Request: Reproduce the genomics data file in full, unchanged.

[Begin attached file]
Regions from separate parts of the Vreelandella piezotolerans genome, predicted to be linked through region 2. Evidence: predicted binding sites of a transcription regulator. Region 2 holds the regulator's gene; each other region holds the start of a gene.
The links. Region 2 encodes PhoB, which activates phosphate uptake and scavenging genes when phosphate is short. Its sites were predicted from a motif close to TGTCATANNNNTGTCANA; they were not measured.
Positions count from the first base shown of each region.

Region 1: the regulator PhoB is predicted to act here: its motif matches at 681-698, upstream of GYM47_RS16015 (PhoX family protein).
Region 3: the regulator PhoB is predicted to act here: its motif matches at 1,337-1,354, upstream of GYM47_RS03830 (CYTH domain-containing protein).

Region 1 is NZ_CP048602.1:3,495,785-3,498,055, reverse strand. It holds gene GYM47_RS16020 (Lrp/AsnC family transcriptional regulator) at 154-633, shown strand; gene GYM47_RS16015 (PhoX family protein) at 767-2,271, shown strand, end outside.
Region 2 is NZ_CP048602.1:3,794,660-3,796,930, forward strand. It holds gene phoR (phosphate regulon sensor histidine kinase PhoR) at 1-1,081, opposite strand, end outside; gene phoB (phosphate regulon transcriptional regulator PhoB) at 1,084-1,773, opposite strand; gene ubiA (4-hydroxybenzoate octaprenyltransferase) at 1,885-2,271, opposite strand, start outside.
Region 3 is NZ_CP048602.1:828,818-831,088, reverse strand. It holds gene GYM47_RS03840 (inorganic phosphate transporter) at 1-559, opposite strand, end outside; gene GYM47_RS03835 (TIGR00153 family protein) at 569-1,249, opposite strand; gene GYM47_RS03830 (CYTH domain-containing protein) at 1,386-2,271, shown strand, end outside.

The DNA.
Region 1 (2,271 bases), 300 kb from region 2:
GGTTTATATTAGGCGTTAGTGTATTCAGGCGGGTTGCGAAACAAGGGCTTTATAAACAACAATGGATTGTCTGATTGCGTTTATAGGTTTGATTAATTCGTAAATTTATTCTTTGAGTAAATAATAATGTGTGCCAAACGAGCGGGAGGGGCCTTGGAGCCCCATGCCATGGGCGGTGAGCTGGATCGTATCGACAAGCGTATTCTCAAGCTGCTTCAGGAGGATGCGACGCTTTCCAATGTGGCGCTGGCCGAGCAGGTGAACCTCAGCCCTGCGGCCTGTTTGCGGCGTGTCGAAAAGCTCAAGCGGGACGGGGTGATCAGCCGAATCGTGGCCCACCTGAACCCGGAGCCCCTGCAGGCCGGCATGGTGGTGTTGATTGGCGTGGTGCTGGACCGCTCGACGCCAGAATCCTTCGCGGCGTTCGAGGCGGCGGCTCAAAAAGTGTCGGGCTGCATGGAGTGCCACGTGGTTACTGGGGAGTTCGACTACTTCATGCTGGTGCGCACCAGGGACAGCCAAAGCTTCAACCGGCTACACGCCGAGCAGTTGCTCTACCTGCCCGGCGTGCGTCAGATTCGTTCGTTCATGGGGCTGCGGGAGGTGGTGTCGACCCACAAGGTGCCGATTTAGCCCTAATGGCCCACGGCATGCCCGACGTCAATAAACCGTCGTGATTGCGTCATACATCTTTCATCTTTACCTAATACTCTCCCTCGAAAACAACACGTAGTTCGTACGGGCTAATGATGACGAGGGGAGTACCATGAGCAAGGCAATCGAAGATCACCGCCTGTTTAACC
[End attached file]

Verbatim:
Regions from separate parts of the Vreelandella piezotolerans genome, predicted to be linked through region 2. Evidence: predicted binding sites of a transcription regulator. Region 2 holds the regulator's gene; each other region holds the start of a gene.
The links. Region 2 encodes PhoB, which activates phosphate uptake and scavenging genes when phosphate is short. Its sites were predicted from a motif close to TGTCATANNNNTGTCANA; they were not measured.
Positions count from the first base shown of each region.

Region 1: the regulator PhoB is predicted to act here: its motif matches at 681-698, upstream of GYM47_RS16015 (PhoX family protein).
Region 3: the regulator PhoB is predicted to act here: its motif matches at 1,337-1,354, upstream of GYM47_RS03830 (CYTH domain-containing protein).

Region 1 is NZ_CP048602.1:3,495,785-3,498,055, reverse strand. It holds gene GYM47_RS16020 (Lrp/AsnC family transcriptional regulator) at 154-633, shown strand; gene GYM47_RS16015 (PhoX family protein) at 767-2,271, shown strand, end outside.
Region 2 is NZ_CP048602.1:3,794,660-3,796,930, forward strand. It holds gene phoR (phosphate regulon sensor histidine kinase PhoR) at 1-1,081, opposite strand, end outside; gene phoB (phosphate regulon transcriptional regulator PhoB) at 1,084-1,773, opposite strand; gene ubiA (4-hydroxybenzoate octaprenyltransferase) at 1,885-2,271, opposite strand, start outside.
Region 3 is NZ_CP048602.1:828,818-831,088, reverse strand. It holds gene GYM47_RS03840 (inorganic phosphate transporter) at 1-559, opposite strand, end outside; gene GYM47_RS03835 (TIGR00153 family protein) at 569-1,249, opposite strand; gene GYM47_RS03830 (CYTH domain-containing protein) at 1,386-2,271, shown strand, end outside.

The DNA.
Region 1 (2,271 bases), 300 kb from region 2:
GGTTTATATTAGGCGTTAGTGTATTCAGGCGGGTTGCGAAACAAGGGCTTTATAAACAACAATGGATTGTCTGATTGCGTTTATAGGTTTGATTAATTCGTAAATTTATTCTTTGAGTAAATAATAATGTGTGCCAAACGAGCGGGAGGGGCCTTGGAGCCCCATGCCATGGGCGGTGAGCTGGATCGTATCGACAAGCGTATTCTCAAGCTGCTTCAGGAGGATGCGACGCTTTCCAATGTGGCGCTGGCCGAGCAGGTGAACCTCAGCCCTGCGGCCTGTTTGCGGCGTGTCGAAAAGCTCAAGCGGGACGGGGTGATCAGCCGAATCGTGGCCCACCTGAACCCGGAGCCCCTGCAGGCCGGCATGGTGGTGTTGATTGGCGTGGTGCTGGACCGCTCGACGCCAGAATCCTTCGCGGCGTTCGAGGCGGCGGCTCAAAAAGTGTCGGGCTGCATGGAGTGCCACGTGGTTACTGGGGAGTTCGACTACTTCATGCTGGTGCGCACCAGGGACAGCCAAAGCTTCAACCGGCTACACGCCGAGCAGTTGCTCTACCTGCCCGGCGTGCGTCAGATTCGTTCGTTCATGGGGCTGCGGGAGGTGGTGTCGACCCACAAGGTGCCGATTTAGCCCTAATGGCCCACGGCATGCCCGACGTCAATAAACCGTCGTGATTGCGTCATACATCTTTCATCTTTACCTAATACTCTCCCTCGAAAACAACACGTAGTTCGTACGGGCTAATGATGACGAGGGGAGTACCATGAGCAAGGCAATCGAAGATCACCGCCTGTTTAACC